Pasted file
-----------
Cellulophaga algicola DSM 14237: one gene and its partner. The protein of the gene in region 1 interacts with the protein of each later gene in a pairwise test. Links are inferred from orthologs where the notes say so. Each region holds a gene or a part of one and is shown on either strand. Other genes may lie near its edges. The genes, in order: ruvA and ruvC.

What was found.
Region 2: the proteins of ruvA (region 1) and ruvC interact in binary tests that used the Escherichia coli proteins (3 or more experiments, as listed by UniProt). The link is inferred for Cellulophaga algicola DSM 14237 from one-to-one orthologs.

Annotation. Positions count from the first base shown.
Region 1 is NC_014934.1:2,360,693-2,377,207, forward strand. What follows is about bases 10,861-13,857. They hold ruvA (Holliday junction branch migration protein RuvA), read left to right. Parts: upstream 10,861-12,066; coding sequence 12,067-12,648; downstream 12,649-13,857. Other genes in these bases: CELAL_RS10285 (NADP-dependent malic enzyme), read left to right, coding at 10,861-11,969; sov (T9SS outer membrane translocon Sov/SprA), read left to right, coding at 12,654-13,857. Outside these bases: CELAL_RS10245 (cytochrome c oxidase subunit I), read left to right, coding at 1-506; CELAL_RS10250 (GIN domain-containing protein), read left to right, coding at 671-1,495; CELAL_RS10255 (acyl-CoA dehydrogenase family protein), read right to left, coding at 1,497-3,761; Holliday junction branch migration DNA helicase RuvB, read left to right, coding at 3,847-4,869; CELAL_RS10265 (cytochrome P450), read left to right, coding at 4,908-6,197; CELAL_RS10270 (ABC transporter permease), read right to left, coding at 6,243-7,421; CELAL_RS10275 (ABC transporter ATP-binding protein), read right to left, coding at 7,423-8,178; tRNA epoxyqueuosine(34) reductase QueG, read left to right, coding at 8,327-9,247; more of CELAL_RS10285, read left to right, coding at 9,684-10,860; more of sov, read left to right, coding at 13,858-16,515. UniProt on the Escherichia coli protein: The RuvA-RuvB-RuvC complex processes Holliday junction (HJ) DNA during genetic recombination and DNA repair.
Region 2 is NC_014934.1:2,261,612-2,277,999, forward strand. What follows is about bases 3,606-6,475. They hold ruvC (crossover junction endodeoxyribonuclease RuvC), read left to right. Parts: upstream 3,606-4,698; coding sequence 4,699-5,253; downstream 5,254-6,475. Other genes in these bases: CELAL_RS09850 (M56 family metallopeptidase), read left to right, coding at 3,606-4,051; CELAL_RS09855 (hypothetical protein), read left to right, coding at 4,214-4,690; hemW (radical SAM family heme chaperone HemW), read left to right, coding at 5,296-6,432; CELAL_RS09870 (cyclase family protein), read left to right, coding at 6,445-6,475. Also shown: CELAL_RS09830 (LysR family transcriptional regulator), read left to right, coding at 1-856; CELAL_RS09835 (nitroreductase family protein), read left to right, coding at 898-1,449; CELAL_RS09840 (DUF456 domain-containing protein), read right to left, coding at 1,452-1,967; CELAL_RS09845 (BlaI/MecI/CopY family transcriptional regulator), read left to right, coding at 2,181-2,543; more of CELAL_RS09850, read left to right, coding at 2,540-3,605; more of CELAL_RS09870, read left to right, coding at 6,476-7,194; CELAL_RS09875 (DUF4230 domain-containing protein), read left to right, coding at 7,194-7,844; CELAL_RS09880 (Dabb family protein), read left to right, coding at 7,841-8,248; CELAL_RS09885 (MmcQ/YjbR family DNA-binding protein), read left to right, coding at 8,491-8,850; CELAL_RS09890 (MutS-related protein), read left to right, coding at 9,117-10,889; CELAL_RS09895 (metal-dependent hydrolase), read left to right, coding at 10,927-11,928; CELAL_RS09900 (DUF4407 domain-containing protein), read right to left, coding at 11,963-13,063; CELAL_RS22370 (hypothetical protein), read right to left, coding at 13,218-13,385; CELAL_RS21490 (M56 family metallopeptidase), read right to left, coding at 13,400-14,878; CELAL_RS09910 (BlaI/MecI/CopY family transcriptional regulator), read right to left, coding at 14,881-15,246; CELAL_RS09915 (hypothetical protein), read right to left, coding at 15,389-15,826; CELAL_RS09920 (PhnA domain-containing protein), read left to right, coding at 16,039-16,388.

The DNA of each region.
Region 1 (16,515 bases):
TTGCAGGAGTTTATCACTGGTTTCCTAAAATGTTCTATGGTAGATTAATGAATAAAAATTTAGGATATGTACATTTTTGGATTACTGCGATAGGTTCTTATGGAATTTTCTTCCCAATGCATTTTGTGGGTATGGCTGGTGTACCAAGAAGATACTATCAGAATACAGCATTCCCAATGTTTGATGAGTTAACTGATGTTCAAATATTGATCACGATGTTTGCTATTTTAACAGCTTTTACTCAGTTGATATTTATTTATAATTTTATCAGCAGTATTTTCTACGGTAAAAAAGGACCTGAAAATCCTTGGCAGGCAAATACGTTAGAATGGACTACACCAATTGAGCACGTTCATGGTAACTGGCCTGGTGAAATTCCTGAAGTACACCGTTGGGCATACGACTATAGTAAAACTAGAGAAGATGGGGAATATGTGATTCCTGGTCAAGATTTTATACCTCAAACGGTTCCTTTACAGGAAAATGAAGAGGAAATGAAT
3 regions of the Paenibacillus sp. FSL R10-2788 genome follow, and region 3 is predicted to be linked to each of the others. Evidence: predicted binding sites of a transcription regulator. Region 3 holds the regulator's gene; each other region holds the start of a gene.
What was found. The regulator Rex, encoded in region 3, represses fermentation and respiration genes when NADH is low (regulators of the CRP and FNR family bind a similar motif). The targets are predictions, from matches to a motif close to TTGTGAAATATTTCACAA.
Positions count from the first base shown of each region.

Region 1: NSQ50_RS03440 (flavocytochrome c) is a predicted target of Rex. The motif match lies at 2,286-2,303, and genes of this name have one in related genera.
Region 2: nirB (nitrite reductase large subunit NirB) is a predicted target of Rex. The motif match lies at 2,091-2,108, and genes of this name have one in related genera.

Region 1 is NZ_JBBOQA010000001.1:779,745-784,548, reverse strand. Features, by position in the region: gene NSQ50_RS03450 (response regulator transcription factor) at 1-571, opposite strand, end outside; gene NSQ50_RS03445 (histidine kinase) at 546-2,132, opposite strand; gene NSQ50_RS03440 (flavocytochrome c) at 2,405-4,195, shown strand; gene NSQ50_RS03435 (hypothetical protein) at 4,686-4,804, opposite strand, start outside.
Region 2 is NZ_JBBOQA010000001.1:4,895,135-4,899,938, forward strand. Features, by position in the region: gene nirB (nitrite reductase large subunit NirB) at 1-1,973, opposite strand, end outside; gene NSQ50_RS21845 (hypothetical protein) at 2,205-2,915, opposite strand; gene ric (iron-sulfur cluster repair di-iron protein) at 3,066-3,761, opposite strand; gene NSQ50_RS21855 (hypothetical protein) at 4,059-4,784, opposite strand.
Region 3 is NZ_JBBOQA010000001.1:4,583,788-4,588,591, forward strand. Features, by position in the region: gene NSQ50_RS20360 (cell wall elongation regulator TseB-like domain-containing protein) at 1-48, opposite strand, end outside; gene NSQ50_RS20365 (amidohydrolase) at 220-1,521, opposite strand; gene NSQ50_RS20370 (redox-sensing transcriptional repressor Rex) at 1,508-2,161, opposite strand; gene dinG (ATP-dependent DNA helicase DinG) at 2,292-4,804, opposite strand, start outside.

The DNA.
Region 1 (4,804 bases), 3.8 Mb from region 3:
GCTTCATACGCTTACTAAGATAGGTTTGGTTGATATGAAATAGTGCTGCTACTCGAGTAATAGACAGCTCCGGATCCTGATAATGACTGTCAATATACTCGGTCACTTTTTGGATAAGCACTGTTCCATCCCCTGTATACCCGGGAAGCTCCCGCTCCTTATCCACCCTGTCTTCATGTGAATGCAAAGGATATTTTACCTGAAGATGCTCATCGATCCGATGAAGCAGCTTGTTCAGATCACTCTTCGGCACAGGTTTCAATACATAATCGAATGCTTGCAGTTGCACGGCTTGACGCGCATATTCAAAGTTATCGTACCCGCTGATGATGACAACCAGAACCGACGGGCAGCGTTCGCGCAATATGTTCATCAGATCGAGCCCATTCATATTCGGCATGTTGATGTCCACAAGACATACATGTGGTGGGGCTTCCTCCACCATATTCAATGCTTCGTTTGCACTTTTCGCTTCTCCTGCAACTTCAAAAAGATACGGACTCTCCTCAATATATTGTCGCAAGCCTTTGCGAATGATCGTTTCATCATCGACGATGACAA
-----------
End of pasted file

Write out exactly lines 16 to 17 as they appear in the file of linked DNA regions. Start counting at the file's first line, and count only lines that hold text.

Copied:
Region 2 is NZ_JBBOQA010000001.1:4,895,135-4,899,938, forward strand. Features, by position in the region: gene nirB (nitrite reductase large subunit NirB) at 1-1,973, opposite strand, end outside; gene NSQ50_RS21845 (hypothetical protein) at 2,205-2,915, opposite strand; gene ric (iron-sulfur cluster repair di-iron protein) at 3,066-3,761, opposite strand; gene NSQ50_RS21855 (hypothetical protein) at 4,059-4,784, opposite strand.
Region 3 is NZ_JBBOQA010000001.1:4,583,788-4,588,591, forward strand. Features, by position in the region: gene NSQ50_RS20360 (cell wall elongation regulator TseB-like domain-containing protein) at 1-48, opposite strand, end outside; gene NSQ50_RS20365 (amidohydrolase) at 220-1,521, opposite strand; gene NSQ50_RS20370 (redox-sensing transcriptional repressor Rex) at 1,508-2,161, opposite strand; gene dinG (ATP-dependent DNA helicase DinG) at 2,292-4,804, opposite strand, start outside.